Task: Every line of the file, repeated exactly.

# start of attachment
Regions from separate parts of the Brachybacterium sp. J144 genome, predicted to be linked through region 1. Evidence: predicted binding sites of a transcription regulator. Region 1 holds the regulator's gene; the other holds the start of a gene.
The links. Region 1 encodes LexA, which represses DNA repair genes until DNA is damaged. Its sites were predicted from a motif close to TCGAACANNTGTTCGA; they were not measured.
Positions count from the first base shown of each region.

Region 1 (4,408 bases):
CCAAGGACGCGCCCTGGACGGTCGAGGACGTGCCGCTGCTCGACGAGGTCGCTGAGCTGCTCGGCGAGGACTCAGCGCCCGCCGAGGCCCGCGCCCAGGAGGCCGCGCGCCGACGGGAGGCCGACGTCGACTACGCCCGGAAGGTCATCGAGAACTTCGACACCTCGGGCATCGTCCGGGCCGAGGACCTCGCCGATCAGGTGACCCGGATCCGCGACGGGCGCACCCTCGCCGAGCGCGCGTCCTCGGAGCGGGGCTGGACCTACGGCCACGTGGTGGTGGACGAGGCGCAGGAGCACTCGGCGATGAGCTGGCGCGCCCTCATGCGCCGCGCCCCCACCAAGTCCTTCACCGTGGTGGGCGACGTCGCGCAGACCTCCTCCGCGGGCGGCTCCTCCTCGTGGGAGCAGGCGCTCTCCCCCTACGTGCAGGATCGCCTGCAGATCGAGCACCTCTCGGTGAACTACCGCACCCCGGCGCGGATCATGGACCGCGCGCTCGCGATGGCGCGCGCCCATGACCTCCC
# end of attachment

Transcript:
Regions from separate parts of the Brachybacterium sp. J144 genome, predicted to be linked through region 1. Evidence: predicted binding sites of a transcription regulator. Region 1 holds the regulator's gene; the other holds the start of a gene.
The links. Region 1 encodes LexA, which represses DNA repair genes until DNA is damaged. Its sites were predicted from a motif close to TCGAACANNTGTTCGA; they were not measured.
Positions count from the first base shown of each region.

Region 1 (4,408 bases):
CCAAGGACGCGCCCTGGACGGTCGAGGACGTGCCGCTGCTCGACGAGGTCGCTGAGCTGCTCGGCGAGGACTCAGCGCCCGCCGAGGCCCGCGCCCAGGAGGCCGCGCGCCGACGGGAGGCCGACGTCGACTACGCCCGGAAGGTCATCGAGAACTTCGACACCTCGGGCATCGTCCGGGCCGAGGACCTCGCCGATCAGGTGACCCGGATCCGCGACGGGCGCACCCTCGCCGAGCGCGCGTCCTCGGAGCGGGGCTGGACCTACGGCCACGTGGTGGTGGACGAGGCGCAGGAGCACTCGGCGATGAGCTGGCGCGCCCTCATGCGCCGCGCCCCCACCAAGTCCTTCACCGTGGTGGGCGACGTCGCGCAGACCTCCTCCGCGGGCGGCTCCTCCTCGTGGGAGCAGGCGCTCTCCCCCTACGTGCAGGATCGCCTGCAGATCGAGCACCTCTCGGTGAACTACCGCACCCCGGCGCGGATCATGGACCGCGCGCTCGCGATGGCGCGCGCCCATGACCTCCC